CH1 L21: Why language has enabled us to think

  1. In the last post, I stated that thinking is self-communication [1]. We can’t possibly think without language. Let’s try to falsify the statement.
  2. Carl Gustav Jung [2], in “Man and his symbols” [3], has divided the process of experiencing a thing [4] into 4 steps:
  1. Sensation or sense perception tells us whether the thing exists or not. [5]
  2. Feeling evaluates it based on desirability which is again related to the duality of life and death [6]. In several posts, we talked about feelings and how they affect our judgments. [7]
  3. Thinking examines the thing to find what it is. [8]
  4. Finally, intuition extrapolates its origin and destination. [9]
  1. I should add a supplementary statement that we don’t need language to feel. Imagine that fire burnt your finger. you wouldn’t need any words to feel it, though you might express your pain with a language. However, afterward, you’d think about the experience. You’d ask yourself what it was. You’d describe it “Fire burnt my finger.” To form this thought you needed to use four concepts: fire, burnt, my, and finger.
  2. If you’re following the story from the beginning, you’d remember the discussion about concepts [10]. Concepts group experiences based on at least one similarity and enable us to think about the groups rather than isolated experiences. We also discussed that to understand abstract concepts, we need language [11]. Therefore, without language, we can’t think about concepts without which we can’t think.
  3. At this point, you might say that I jumped to the conclusion and my example wasn’t exhaustive. Yes, you’re right. Let’s see what’s missing in the process. After you burn the finger, you’d recall the experience several times. The pain would trigger fear which would warn you to remember the experience in order to avoid making the same mistake. Do you call it thinking?
  4. First of all, I don’t call it thinking; it’s simply memorizing. You had an experience which you holistically stored in your brain. You can say that you’re thinking about it if you’re able to identify the elements of the experience. That’s where most students turn the wrong direction and try to memorize their lesson rather than analyze it. They receive information, memorize them like unopened parcels. So, would it be surprising if, during an exam where they’re expected to use the tools in each package, they don’t know which box to open or how to use each tool? [12]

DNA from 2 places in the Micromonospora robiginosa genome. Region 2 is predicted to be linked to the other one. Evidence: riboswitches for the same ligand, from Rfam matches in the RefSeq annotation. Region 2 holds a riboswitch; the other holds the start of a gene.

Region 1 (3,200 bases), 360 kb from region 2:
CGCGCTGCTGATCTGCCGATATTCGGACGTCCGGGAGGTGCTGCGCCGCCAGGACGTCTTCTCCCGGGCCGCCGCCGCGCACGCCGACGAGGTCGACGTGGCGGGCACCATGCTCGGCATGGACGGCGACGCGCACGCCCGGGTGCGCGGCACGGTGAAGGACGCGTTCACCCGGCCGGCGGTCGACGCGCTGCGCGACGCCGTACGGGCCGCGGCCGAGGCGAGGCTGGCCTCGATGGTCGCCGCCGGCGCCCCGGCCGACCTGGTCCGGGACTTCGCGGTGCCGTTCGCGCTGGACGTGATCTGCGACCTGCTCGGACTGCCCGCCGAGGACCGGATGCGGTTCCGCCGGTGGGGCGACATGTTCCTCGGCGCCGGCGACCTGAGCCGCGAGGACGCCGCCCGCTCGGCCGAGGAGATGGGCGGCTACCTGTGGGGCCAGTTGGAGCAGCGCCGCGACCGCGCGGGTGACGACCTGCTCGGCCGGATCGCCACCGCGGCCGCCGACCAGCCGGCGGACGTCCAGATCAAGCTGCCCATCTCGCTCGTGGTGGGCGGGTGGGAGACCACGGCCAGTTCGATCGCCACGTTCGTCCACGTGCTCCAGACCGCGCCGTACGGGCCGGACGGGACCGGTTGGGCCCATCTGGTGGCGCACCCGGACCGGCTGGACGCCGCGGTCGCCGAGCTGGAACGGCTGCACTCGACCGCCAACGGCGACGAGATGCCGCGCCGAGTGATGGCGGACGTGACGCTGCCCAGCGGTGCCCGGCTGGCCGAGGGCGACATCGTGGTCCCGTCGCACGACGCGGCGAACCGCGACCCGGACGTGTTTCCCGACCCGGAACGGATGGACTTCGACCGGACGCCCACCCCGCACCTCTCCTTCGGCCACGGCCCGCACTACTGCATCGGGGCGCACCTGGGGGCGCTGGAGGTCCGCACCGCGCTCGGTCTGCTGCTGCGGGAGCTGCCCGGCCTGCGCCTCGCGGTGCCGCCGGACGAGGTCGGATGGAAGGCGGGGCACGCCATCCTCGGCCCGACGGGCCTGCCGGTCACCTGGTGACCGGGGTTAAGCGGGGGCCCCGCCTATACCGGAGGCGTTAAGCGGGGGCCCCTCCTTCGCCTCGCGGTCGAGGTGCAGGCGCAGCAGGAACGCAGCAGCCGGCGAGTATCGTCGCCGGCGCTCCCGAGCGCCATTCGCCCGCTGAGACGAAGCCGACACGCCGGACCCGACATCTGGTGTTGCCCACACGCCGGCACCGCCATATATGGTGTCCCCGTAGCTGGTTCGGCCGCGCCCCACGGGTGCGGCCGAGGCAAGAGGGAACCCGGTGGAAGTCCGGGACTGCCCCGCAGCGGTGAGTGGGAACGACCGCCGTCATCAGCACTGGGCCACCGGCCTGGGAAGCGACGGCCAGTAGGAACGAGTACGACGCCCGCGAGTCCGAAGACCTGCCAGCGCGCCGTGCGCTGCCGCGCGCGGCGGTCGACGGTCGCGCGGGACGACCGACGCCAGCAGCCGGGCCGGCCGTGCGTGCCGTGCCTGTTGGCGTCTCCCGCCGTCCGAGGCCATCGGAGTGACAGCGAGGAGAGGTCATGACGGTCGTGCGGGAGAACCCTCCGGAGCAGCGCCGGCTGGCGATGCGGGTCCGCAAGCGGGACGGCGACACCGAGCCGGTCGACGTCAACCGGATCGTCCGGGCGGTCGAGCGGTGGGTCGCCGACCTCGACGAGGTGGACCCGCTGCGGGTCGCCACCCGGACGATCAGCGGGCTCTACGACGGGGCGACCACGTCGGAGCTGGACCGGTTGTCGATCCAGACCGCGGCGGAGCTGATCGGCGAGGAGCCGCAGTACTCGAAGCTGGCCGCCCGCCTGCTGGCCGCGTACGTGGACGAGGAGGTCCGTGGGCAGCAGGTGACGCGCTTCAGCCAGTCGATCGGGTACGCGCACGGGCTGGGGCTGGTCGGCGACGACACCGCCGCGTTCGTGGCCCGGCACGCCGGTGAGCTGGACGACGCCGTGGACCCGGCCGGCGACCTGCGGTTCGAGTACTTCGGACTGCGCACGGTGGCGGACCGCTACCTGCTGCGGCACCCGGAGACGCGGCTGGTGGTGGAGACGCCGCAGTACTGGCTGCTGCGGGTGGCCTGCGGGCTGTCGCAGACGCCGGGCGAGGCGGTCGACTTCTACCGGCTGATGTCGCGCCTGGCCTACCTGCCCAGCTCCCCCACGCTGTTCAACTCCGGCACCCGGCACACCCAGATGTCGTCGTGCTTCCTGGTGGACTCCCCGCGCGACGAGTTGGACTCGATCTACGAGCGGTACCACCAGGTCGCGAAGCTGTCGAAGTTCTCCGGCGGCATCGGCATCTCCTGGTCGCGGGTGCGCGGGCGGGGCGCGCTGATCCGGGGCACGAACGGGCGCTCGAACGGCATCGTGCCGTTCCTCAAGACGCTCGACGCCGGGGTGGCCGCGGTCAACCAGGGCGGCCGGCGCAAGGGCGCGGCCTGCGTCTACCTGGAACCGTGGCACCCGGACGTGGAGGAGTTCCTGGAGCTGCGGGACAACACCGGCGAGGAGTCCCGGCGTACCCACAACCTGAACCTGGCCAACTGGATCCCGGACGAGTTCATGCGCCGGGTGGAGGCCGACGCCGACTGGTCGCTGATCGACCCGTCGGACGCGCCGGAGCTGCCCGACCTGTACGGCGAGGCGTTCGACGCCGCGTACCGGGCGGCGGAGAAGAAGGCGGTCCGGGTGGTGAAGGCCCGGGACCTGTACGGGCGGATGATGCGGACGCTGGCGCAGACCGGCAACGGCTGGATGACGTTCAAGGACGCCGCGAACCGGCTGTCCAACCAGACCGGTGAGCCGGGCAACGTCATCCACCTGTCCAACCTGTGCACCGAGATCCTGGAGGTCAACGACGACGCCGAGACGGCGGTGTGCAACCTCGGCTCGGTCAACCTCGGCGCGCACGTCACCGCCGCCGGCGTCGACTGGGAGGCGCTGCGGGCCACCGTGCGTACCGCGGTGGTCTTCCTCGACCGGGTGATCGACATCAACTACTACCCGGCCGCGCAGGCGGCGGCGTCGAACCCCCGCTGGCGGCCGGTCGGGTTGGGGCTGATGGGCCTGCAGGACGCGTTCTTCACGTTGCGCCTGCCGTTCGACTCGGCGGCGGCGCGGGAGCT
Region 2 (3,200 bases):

5. Secondly, even if you call it thinking, your brain is using an iconic language to ruminate the experience. When you remember the moment, you’re using the iconic sign of what happened; so, it can be still categorized as a language [13].
  6. To answer the question: “what is it?”, we inevitably need concepts, thus language. I challenge you to find something you can define without using any concepts. If you look up any word, you’ll see that it’s been categorized even before its definition. For example, if you look up “leaf”, you see that it’s been categorized as a noun. It’s also countable and its plural is leaves. We yet don’t know what it is but we know how it’s categorized.
  7. Even if you try to define yourself, as a unique individual, you’d use gender, nationality, age, profession, and other components. Thus, you’re defined by concepts.
  8. Categorizing is the first step of thinking which means the ability to distinguish nuances between things.
  1. If you ask me what’s the difference between the ants above, I could naively say that one is bigger than the other. But to an entomologist, they’re totally different. Because the entomologist has gained the knowledge to categorize them.
  2. Studying concepts has opened some other discussions that we will explore in the coming posts. To wrap up this part which was about language and thinking, I would still leave the discussion open and challenge you to find any situation in which we can think without using any languages.

Exercise 21:

  1. As I mentioned, think about a situation in which you can think without language. Does it really exist?

Footnotes:

[1] Link to the previous post.

[2] For more information, you can check out the link about C. G. Jung.

[3] Link to “Man and his symbols” which is again highly recommended.

[4] We started the journey from experiencing a thing and what’s going on in our head and why we called it a thing. If you’re really interested to follow the story, I’d recommend you to start from the beginning.

[5] We briefly talked about the perception in the second post. Link

[6] As I mentioned the story starts from Death which defines life. Link

[7] We discussed feelings in many posts and how they help us survive and affect the hierarchy of meanings.

[8] Unlike Jung who put thinking before feeling, I’d prefer this order which is sequential. First we perceive a thing, then we form some kind of emotional judgment and if we’re given some time, we start to think about it.

[9] We will definitely discuss the role of intuition in many different areas without which science and math would be meaningless.

[10] Here’s the link to the post about concepts.

[11] The link to the post about meaning and language.

[12] That’s also how I distinguish the brilliant students from the average and the weak. I analogize their brain to a very organized room, so they know where they placed every piece of information and how they’re connected; whereas the brain of a weak student is a total mess; so finding a piece of information, especially in a stressful situation is a nightmare. Besides, since they don’t practise working with the tools and they just dumped them, they will fail using them in exams. That’s also how I define intelligence: the skill to keep your brain neat, tidy and organized.

[13] Link to the post about signs and its types: icons, indexes and symbols.

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